I have read the Redis vs Hazelcast benchmark with a lot of interest, as we use both cache frameworks in our projects for a few years now. However, we are still on older versions, namely v3.2 for Hazelcast and v2.8.x for Redis. We like both of them, a lot. Both have their strengths, and issues, as I wouldn’t really call them weaknesses. Although we have heavily used Hazelcast cluster, but we haven’t tested the new Redis cluster, so I would not be able to comment on the Redis cluster performance.
We do rely heavily on the near cache feature in Hazelcast, and we do know it is a very nice performance enhancer, but to see it outperform Redis by 500% is quite amazing.
After all these years with these two frameworks, we have learned that, as nice as they are, you really need to test them thoroughly for your own use cases. No generic benchmark could give you a definitive answer on which framework you should use, the benchmark should only serve as an indicator.
We have used Hazelcast to cache a lot of things, from string-based key/value to Java objects, to images (yes, we do use it to cache millions of thumbnail images). Here are what we like about Hazelcast:
- Native Java API. If you program in Java, nothing can beat its native Java API and data structures. It’s so simple and natural to use.
- Well thought-out data structures. Hazelcast has a rich set of well thought-out data structures, and they are as easy to use as the Java library that programmers are familiar with.
- Out of the box cluster. Any programmer can have the cluster up and running in five minutes. What more can you expect?
- Near cache. This is really a performance enhancer, and with the right percentage of data in near cache, it can significantly reduce network overhead.
- Predicate. The predicates make complicated searches easy, and complex searches possible.
- On-heap and off-heap memory. The open source version only provides on-heap memory, but if you need to cache a huge amount of data, off-heap memory is the way to go. You have to pay for the enterprise version for that. However, we implemented our own version of off-heap memory management, since the API was pretty straightforward.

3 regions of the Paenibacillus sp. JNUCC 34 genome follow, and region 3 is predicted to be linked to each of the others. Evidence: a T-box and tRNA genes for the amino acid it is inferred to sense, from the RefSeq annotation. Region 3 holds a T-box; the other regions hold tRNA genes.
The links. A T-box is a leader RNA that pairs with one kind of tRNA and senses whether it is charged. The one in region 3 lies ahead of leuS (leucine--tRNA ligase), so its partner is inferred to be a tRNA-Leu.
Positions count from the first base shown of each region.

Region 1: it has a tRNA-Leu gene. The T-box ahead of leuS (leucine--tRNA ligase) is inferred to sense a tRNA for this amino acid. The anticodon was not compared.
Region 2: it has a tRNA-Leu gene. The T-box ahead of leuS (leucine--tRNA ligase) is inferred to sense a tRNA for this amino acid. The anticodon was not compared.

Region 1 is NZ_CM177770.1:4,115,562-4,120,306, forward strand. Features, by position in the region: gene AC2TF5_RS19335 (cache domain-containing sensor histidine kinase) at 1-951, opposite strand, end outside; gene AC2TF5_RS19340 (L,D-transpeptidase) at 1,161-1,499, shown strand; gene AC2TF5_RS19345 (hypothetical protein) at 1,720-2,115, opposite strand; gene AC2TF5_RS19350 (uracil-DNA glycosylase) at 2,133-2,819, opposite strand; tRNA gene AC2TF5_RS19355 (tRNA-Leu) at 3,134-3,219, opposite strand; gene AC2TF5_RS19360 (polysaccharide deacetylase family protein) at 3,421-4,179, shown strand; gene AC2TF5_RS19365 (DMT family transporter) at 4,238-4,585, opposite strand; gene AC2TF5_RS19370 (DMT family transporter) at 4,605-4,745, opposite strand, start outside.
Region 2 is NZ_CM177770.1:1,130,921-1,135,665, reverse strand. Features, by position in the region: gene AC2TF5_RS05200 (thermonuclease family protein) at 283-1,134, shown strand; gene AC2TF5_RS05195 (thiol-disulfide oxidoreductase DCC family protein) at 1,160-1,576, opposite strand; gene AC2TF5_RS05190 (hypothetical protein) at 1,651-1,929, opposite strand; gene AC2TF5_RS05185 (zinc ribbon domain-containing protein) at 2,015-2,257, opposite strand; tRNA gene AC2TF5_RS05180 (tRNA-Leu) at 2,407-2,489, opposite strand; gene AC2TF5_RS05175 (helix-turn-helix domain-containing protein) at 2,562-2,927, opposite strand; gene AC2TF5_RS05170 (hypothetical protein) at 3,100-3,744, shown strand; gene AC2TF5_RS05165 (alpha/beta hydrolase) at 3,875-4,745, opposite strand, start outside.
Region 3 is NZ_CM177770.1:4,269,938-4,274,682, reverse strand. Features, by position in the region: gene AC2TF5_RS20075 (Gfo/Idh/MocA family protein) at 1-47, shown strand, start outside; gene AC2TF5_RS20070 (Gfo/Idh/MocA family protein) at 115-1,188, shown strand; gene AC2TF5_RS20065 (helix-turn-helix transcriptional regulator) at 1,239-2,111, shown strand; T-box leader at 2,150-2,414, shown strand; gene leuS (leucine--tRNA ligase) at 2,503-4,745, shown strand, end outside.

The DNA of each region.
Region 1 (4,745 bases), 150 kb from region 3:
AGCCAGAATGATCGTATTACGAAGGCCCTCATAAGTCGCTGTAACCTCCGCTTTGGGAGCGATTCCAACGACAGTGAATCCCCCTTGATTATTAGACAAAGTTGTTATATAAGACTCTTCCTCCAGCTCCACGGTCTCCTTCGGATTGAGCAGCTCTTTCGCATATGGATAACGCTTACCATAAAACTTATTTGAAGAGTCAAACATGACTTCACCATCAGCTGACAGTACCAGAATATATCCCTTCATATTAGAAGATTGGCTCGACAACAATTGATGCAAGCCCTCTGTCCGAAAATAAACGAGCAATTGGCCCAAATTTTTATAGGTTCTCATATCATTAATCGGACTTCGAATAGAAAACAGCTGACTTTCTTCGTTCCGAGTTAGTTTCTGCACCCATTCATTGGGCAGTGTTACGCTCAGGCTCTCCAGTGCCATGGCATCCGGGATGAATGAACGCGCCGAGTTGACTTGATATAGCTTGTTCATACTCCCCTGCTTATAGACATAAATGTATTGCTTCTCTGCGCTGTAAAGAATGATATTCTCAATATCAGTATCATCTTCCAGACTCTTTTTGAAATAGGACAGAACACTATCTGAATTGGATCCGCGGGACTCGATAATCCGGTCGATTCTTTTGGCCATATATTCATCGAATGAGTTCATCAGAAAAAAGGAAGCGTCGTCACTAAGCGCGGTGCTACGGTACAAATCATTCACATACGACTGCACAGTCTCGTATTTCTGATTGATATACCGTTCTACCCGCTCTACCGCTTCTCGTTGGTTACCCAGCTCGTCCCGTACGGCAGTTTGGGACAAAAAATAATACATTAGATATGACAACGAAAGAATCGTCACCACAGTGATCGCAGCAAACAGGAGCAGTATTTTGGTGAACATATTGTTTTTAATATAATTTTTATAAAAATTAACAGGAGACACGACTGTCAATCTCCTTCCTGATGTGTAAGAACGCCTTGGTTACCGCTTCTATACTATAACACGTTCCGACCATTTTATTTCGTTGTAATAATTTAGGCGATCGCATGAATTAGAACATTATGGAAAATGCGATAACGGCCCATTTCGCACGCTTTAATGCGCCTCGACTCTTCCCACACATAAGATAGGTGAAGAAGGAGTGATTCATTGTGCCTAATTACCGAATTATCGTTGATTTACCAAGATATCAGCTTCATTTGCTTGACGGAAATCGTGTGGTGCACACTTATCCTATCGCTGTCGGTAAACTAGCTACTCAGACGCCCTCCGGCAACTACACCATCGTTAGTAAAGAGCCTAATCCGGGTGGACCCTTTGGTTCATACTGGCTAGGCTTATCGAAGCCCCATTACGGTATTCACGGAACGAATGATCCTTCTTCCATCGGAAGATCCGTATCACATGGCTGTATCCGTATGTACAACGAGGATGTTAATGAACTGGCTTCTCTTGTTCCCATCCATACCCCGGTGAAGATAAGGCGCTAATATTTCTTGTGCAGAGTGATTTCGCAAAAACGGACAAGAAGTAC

We manage millions of objects and images in Hazelcast, and it has been reliable, easy to use and performance was great. However, as nice as it is, you really need to be aware of its internal implementation. And one of the performance hindrance is the serialization and deserialization of the cached data. If you cache only simple data, it works great. Now, if you are caching Java objects, and especially complicated Java objects, you could quickly kill Hazelcast’s performance by serializing and deserializing objects. One way to get around it is to break the object into smaller pieces, but by paying a cost in management hassle and network overhead. Especially, if you are using off-heap memory, then this serialization/deserialization problem is basically unavoidable.
Another problem that you must watch out for is how frequent your cached data get changed. If these are write-once, read-many data, then Hazelcast is great. That’s why we even use it to cache thumbnail in image-heavy projects. Once loaded, thumbnail images are never changed. But in one case where we have a list of frequently used objects whose status and information change at a pretty fast pace. We quickly found that Hazelcast could not keep up with the changes, even in moderate workload. We broke the objects into smaller pieces, but at some point, coordination and management of so many small pieces of data made it not worth trying. At the end, we moved these data to Redis, the Redis’ hashes solved the problem nicely, without performance penalty.
A third pet peeve of mine in Hazelcast is in adding new node to a live cluster. You have millions of objects in cache, you foresee that new workloads are coming in, so you thought it would be simple to just add a few more nodes to the cluster to spread the workload and increase the bandwidth, right? Wrong, adding a new node to a live cluster brings the whole cluster to its knee. When a new node joins the cluster, every node in the cluster suddenly becomes busy calculating what needs to synchronize, and how much, and how to do it. All CPU cores are peaked, all memory allocated fully used up, network ports are almost jammed, all requests to the cluster timed out. This kind of issue is certainly not specific to Hazelcast, as we ran into similar problem with Ceph, Cassandra and other cluster framework with automatic data partitioning. But it is still very annoying.
Hazelcast certainly has its own share of issues, but the ones described above are why you always must have a combination of caching solutions, and can’t rely on a single framework.
In the end, I just want to re-state again, if I haven’t before, that overall, Hazelcast is very neat to use.